Gardai (Irish police) and British cops are confident they have behind bars the ringleaders of a gang that masterminded a drugs operation that went wrong when the largest haul of cocaine ever captured in the Republic was seized in the seas off west Cork.
A worldwide hunt, taking in 16 countries on three continents, was launched following last year’s convictions in Cork and imprisonment of four English men for terms of up to 30 years.
At the time detectives said they believed another seven people were involved in the operation to smuggle many hundreds of millions of euro worth of cocaine from South America to Europe via Ireland.
Now three of those seven have been nabbed in the past week by police in London and charged in connection with the seizure of 440 million worth of cocaine at Dunlough Bay in West Cork in July 2007.
The seizure of more than 1.5 tons of cocaine was the biggest in the history of the state.
The latest arrests were part of a joint operation involving Gardai and the London Metropolitan Police Service.
A 49-year-old former drugs squad detective sergeant with Scotland Yard, Michael Daly, was among those held by former colleagues. He has been charged with conspiracy to supply the 1.5 tons of cocaine found in 62 waterproof sacks floating in the sea at Dunlough Bay.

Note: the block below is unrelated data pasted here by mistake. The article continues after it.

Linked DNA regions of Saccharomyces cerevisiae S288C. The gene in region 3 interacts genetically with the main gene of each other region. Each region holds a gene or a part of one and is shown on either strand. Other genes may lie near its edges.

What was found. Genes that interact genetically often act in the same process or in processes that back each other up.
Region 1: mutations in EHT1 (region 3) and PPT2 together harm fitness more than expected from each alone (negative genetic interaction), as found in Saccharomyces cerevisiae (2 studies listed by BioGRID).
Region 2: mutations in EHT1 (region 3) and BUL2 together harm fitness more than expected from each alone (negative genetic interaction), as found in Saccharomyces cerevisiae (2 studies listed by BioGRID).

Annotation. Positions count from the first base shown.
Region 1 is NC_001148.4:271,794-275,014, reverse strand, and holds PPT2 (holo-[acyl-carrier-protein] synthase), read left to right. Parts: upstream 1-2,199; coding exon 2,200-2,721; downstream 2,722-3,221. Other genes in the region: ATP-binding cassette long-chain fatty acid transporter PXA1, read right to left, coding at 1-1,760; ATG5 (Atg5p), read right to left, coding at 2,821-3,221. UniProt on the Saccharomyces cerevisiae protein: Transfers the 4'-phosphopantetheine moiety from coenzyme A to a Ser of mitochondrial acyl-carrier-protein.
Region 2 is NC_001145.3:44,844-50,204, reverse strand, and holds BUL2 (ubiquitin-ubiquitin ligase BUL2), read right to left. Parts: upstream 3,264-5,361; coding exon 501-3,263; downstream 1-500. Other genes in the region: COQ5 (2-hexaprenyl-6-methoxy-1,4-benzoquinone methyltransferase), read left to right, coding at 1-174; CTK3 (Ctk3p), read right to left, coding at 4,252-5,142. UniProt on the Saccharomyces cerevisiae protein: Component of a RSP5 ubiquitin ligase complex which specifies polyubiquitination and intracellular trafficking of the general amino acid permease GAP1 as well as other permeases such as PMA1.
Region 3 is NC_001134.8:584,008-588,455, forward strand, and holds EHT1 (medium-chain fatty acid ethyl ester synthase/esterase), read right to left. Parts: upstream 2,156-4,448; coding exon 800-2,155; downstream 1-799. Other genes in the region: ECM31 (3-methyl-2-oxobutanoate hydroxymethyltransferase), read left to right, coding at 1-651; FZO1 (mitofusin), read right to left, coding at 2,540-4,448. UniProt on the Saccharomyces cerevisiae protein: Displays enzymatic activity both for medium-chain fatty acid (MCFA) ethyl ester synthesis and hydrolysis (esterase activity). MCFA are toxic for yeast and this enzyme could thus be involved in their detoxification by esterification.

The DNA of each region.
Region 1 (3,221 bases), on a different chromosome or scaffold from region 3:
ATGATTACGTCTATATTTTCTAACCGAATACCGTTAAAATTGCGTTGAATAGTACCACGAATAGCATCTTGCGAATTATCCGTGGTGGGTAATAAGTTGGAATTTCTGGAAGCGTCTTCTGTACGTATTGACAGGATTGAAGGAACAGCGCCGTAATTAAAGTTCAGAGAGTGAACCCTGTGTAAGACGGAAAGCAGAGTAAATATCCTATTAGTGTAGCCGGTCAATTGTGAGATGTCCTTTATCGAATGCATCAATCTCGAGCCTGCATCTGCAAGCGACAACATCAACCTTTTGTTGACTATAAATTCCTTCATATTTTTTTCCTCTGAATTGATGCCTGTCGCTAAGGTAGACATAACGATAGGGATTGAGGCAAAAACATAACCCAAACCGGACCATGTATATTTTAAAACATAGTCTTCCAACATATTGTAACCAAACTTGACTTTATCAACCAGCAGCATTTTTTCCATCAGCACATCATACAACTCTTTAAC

Two other men, John Gary Edney, 57, from Kent, and Alan Roger Wells, 55, from Sidcup, south east London, were also arrested and charged.
The operation went wrong for the smugglers when an inflatable dinghy used to bring the shipment ashore suffered engine failure and capsized in rough seas, so the drugs were thrown into the water.
The dinghy was being used to bring the drugs to the shore from a catamaran, the Lucky Day, which had crossed the Atlantic from Barbados.
According to investigators, the cocaine originated in Colombia, from where it was shipped out through Venezuela to the Caribbean.
Daly’s brother Joseph, was one of the four arrested and jailed in Ireland following the drugs capture.
Following the first convictions, Garda drugs squad boss, Detective Chief Superintendent Tony Quilter, said they knew who the other gang members were and he pledged they would be brought to justice. He said at the time, “We will be moving against them.”
Shortly afterwards a suspect, James Hurley, number two on Britain’s Most Wanted List and who had been 13 years on the run from the law, was arrested in Holland.
The latest successes in London mean three people are still being hunted, but senior Garda sources revealed this week that they believe the main players are now all behind bars.